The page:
What happens inside New York City charter schools is more important than their ideological affiliations in determining academic success, according to a new paper.

The paper, which did not undergo peer review, is based on a detailed analysis of 35 city charter schools by two Harvard University researchers, Roland Fryer and Will Dobbie. Fryer is a MacArthur “genius” award winner who has conducted experiments and studies in New York City in the past, often in order to test his theories about the impact of incentives.

For the newest paper, “Getting Beneath the Veil of Effective Schools: Evidence from New York City,” the researchers conducted in-depth case studies at self-selecting charter schools that received $5,000 for supplying required information. By interviewing principals, teachers, and students; analyzing test scores and lesson plans; and videotaping classroom activity, Fryer and Dobbie built a database of “the inner workings of schools” and compared them.

They wanted to find which traits of city charter schools appeared most closely linked with academic success. They also asked whether schools with a particular philosophy, such as the “whole child” approach of providing wraparound services or the “no excuses” approach typified by KIPP charter schools, did better than others.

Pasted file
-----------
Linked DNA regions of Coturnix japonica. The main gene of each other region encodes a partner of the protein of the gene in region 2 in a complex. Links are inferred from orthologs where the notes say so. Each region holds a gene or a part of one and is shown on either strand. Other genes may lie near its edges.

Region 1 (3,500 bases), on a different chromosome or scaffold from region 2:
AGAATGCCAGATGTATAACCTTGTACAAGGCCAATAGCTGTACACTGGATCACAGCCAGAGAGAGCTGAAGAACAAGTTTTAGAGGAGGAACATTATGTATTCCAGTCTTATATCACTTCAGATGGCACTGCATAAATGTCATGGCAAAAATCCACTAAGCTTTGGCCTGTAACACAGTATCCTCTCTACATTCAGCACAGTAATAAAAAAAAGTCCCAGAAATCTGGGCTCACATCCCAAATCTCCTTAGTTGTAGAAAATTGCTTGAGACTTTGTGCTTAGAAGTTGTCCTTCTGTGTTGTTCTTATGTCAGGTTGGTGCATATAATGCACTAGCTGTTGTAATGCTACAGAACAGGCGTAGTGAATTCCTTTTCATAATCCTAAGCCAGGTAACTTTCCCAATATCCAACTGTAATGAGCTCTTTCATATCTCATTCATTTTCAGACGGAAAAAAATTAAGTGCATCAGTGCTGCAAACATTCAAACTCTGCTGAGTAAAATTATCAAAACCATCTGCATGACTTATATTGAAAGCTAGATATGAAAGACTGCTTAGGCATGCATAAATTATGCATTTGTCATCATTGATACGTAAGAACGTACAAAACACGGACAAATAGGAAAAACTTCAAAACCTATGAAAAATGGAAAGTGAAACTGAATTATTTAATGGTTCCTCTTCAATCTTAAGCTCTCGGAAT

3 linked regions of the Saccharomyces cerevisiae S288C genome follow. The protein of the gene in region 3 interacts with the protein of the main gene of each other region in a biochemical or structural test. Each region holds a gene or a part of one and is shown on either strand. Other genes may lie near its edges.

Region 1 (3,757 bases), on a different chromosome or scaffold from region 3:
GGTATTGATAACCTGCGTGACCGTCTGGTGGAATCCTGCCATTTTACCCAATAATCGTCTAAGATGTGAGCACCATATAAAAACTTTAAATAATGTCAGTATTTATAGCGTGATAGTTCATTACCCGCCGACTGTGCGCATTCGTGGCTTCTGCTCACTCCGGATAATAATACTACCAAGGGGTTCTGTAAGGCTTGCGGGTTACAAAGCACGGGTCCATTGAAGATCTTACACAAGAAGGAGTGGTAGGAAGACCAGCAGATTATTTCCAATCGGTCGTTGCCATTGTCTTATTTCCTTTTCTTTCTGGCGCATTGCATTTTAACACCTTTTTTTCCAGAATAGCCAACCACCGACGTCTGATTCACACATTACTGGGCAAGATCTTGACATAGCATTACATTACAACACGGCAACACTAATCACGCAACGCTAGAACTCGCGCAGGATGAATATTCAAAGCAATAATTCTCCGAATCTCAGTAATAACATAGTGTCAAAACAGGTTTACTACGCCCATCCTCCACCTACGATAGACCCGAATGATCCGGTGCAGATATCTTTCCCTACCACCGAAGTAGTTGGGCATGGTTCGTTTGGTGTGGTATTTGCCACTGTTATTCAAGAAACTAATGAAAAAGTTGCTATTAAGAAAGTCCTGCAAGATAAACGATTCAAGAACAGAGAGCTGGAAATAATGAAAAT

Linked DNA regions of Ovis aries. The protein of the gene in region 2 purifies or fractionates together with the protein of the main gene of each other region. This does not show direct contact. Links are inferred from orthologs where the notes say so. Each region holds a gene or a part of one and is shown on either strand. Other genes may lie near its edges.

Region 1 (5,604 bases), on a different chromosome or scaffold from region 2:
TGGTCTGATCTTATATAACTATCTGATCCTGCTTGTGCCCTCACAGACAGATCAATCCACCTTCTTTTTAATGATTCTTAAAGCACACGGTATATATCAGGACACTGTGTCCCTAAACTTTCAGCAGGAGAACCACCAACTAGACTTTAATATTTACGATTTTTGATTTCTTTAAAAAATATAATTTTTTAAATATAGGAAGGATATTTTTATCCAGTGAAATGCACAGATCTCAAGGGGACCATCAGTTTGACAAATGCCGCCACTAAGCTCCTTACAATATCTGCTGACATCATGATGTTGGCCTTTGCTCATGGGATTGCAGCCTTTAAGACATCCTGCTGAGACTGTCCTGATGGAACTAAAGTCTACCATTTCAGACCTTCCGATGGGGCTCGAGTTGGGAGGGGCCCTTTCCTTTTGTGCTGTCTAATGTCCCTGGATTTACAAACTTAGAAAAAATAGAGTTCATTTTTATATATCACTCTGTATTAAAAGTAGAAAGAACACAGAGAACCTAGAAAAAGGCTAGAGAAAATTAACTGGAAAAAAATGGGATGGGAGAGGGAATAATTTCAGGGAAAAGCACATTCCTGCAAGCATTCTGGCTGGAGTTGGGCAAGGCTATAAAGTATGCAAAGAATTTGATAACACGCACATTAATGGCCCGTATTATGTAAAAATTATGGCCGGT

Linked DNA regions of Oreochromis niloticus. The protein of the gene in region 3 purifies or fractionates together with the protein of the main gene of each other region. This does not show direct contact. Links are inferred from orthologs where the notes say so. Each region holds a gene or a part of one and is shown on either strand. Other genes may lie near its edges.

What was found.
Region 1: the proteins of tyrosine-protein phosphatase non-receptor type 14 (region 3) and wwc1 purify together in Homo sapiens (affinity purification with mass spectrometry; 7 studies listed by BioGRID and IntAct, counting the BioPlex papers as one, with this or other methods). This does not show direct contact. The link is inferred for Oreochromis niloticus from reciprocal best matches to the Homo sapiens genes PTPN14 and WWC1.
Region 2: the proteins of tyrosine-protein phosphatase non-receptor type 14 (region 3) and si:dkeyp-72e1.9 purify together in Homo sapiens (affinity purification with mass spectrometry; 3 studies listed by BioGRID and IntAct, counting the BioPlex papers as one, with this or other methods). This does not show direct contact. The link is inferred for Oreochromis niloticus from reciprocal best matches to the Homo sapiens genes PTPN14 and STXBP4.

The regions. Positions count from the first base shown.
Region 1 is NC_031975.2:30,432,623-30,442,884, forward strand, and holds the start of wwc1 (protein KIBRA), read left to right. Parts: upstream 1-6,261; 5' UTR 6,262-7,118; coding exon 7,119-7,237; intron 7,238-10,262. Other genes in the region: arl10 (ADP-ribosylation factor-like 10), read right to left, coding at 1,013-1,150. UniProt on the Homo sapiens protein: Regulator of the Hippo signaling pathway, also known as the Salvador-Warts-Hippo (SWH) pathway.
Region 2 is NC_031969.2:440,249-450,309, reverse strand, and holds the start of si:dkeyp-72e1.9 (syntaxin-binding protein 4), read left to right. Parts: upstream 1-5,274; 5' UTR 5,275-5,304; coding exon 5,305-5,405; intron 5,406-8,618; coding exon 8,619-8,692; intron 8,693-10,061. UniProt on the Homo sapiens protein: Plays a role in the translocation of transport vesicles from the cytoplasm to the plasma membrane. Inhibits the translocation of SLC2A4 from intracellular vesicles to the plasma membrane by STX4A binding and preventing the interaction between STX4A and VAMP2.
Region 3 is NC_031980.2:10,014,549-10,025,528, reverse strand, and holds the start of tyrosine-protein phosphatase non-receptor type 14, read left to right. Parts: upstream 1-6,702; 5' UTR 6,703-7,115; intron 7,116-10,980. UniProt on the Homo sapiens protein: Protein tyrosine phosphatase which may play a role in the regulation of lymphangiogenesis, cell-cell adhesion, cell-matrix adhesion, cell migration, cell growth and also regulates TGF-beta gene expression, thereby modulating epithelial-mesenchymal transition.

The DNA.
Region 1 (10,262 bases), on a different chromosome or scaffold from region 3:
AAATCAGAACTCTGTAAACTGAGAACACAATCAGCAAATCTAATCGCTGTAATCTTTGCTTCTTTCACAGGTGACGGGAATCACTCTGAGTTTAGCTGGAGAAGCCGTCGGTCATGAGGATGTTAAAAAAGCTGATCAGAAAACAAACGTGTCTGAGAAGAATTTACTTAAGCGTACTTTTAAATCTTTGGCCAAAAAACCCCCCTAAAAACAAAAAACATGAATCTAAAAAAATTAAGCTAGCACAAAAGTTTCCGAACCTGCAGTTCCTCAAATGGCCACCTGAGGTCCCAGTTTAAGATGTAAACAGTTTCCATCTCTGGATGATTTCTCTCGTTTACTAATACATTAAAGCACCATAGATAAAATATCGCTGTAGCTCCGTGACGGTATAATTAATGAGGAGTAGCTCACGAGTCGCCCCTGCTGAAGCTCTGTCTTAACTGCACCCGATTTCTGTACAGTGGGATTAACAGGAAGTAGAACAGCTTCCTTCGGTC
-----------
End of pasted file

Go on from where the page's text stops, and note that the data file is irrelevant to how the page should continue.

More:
The researchers conclude that teacher credentials, class size, and per-pupil spending did not account for test score differences across the schools, but that five other features did. Those traits — frequent teacher feedback, high rates of data usage, “high-dose” tutoring, more class time, and a culture of high expectations — are features of many charter schools. Without them, schools that adhere to particular philosophies don’t outperform other charter schools, according to the analysis.

This finding seems to have surprised Fryer, who recently engineered an effort to test whether the features of KIPP’s “no excuses”-style charter schools would pay off in Houston’s traditional public schools. (He found they did, at least in math.)

“The fact that the “No Excuses” designation becomes statistically insignificant when one accounts for five policies is striking and highly suggestive that their [sic] is nothing mystical about “No Excuses” schools,” Fryer concludes in the new report.

The complete report: